Dr. Harry Klee joined the horticultural sciences department at the University of Florida with one goal in mind: to discover why heirloom tomatoes were so much more flavorful in the past than they are today. With his new study, published in the journal Science in late January, he has done just that.
The first order of business was to uncover why tomatoes lost so much of their flavor, something that quite quickly became clear: when it comes to commercial distributors, flavor doesn’t sell — yield, disease resistance, and firmness for ease of transport do. And as breeders select for these qualities, they lose out on flavor, quite literally breeding the deliciousness out of tomatoes.
“Think of the tomato flavor as a symphony with lots of notes,” Klee told the New York Times. “Over the last 50 years, they’ve removed one instrument at a time.”
But with this new research at our fingertips, scientists may be able to add the various “notes” back to tomatoes so that they can express all of that latent yet delicious flavor.
The Flavor of Heirloom Tomatoes Boiled Down to its Essence
Discovering the delicious gene was no easy feat, at least not when it came to tomatoes, whose flavor is made up of three primary components: sugars, acids, and volatile chemicals that carry aroma. Those volatile chemicals, especially in the case of the tomato, are difficult to get a handle on.
“If we look at something like a banana or a strawberry, I can give you one chemical that you would smell, and you’d say, ‘Oh, it’s a banana,’” says Klee. “There are some very distinct flavors in those kinds of fruits that really dominate the flavor profile. In the case of the tomato, I can’t do that.”
The 25 to 30 volatile chemicals present in tomatoes are the true source of the fruit’s flavor, according to Klee, who also notes that the reason that tomatoes lose so much flavor after some time in the fridge is that the volatile chemicals are negatively impacted by the cold.
To identify these all-important volatile chemicals, Klee and his team started at the very beginning: they sequenced the whole genome of 398 modern tomatoes, then selected 160 varieties and gave them to a 100-person panel for tasting. The resulting data was then used to associate genetic variants with specific aroma and flavor traits.
With this method, researchers were able to identify 26 genes involved in producing flavorful volatiles, like a recipe for the perfect tomato.
“You can almost assemble a molecular toolkit,” says Klee. “We have identified a pathway to really significantly improve the flavor of tomatoes.”
Is it Time for the Heirloom Tomatoes of the Future?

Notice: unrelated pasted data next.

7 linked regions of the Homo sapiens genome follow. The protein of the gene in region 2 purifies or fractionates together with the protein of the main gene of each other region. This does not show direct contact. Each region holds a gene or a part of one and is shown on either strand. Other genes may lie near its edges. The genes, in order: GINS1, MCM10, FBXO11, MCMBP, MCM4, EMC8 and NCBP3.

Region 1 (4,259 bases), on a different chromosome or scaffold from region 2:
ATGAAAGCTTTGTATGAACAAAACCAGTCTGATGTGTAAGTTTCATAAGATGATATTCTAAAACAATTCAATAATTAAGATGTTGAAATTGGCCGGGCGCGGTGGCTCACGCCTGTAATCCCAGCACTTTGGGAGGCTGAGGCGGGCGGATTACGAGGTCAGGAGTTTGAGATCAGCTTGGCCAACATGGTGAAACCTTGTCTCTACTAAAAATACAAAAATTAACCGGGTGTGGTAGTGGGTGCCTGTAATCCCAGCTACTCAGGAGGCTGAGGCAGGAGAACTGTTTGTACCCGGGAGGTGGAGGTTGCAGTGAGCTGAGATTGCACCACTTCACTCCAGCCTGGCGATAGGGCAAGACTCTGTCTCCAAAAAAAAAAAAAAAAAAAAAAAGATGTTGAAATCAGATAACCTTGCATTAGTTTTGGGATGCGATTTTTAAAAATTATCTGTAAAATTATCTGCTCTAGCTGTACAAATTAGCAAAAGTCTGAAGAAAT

While the research was a success, don’t expect huge, delicious heirloom tomatoes to be popping up everywhere just yet.
Firstly, the researchers weren’t looking to create a franken-tomato of the future, but rather revisit the true heirloom tomatoes of the past.
“We’re not creating anything new,” says Klee. “We’re just stepping back 50 or more years and saying here’s what you lost, and here are the genetic markers that allow you to go back to the old varieties and recover it.”
But even more than the researchers’ intentions, genetics are still standing in the way of flavorful giant heirloom tomatoes. Some traits, the team discovered, are incompatible – and size and sugar are two of them.
“Some key genes linked to sweetness are also linked to the fruit’s smaller size,” reports the Verge. “So if you want larger tomatoes, you’d probably need to give up that sweet tomato flavor.’”
No Need to Fear GMO Heirloom Tomatoes
This is not the first time that people have tried to improve tomatoes through science. The very first GMO crop to hit the American market was the Flavr Savr tomato in 1994. This variety promised to ripen more slowly, thus preventing it from rotting or becoming soft in the time it took for consumers to eat it.
While the goals of this research were different, the question does beg to be asked: will the heirloom tomatoes of the future be genetically engineered?
Not if Klee has anything to say about it.
“I don’t want people to not eat a great-tasting tomato because they’re scared of it,” he says.
While genetic engineering might be a quicker means to the perfect tomato, Klee thinks that classical breeding using molecular markers to track inheritance is a better, easier option.
“I won’t say somebody won’t use [genome editing], but honestly I think that they don’t need to use it.”
With Klee’s team’s research now readily available, the road to tastier heirloom tomatoes should be smooth sailing from now on.
“We know exactly what needs to be done to make it right,” he told the New York Times. “We just have to turn the crank.”
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